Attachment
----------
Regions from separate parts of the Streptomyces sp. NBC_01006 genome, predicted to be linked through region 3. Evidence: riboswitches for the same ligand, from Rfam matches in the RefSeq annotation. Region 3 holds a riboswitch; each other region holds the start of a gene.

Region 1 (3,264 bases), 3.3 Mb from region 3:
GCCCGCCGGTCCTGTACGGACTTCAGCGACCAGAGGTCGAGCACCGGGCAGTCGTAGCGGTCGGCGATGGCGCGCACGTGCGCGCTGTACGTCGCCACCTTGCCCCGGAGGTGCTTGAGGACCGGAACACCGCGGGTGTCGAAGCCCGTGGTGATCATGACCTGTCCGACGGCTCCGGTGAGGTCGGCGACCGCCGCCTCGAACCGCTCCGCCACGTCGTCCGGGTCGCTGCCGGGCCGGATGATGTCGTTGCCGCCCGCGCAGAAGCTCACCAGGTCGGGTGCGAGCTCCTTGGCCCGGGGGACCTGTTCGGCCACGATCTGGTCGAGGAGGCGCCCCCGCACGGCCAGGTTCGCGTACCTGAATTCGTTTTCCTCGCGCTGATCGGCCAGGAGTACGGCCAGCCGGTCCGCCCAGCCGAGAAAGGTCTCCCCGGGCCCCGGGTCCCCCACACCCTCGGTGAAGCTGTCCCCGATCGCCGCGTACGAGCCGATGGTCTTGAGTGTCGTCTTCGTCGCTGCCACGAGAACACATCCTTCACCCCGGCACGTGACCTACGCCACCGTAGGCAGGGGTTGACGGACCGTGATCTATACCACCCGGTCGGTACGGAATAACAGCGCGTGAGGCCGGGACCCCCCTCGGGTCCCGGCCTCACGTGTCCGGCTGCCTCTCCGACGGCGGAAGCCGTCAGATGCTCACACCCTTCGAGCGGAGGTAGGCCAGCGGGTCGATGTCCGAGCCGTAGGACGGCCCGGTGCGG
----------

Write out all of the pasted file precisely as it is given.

Regions from separate parts of the Streptomyces sp. NBC_01006 genome, predicted to be linked through region 3. Evidence: riboswitches for the same ligand, from Rfam matches in the RefSeq annotation. Region 3 holds a riboswitch; each other region holds the start of a gene.

Region 1 (3,264 bases), 3.3 Mb from region 3:
GCCCGCCGGTCCTGTACGGACTTCAGCGACCAGAGGTCGAGCACCGGGCAGTCGTAGCGGTCGGCGATGGCGCGCACGTGCGCGCTGTACGTCGCCACCTTGCCCCGGAGGTGCTTGAGGACCGGAACACCGCGGGTGTCGAAGCCCGTGGTGATCATGACCTGTCCGACGGCTCCGGTGAGGTCGGCGACCGCCGCCTCGAACCGCTCCGCCACGTCGTCCGGGTCGCTGCCGGGCCGGATGATGTCGTTGCCGCCCGCGCAGAAGCTCACCAGGTCGGGTGCGAGCTCCTTGGCCCGGGGGACCTGTTCGGCCACGATCTGGTCGAGGAGGCGCCCCCGCACGGCCAGGTTCGCGTACCTGAATTCGTTTTCCTCGCGCTGATCGGCCAGGAGTACGGCCAGCCGGTCCGCCCAGCCGAGAAAGGTCTCCCCGGGCCCCGGGTCCCCCACACCCTCGGTGAAGCTGTCCCCGATCGCCGCGTACGAGCCGATGGTCTTGAGTGTCGTCTTCGTCGCTGCCACGAGAACACATCCTTCACCCCGGCACGTGACCTACGCCACCGTAGGCAGGGGTTGACGGACCGTGATCTATACCACCCGGTCGGTACGGAATAACAGCGCGTGAGGCCGGGACCCCCCTCGGGTCCCGGCCTCACGTGTCCGGCTGCCTCTCCGACGGCGGAAGCCGTCAGATGCTCACACCCTTCGAGCGGAGGTAGGCCAGCGGGTCGATGTCCGAGCCGTAGGACGGCCCGGTGCGG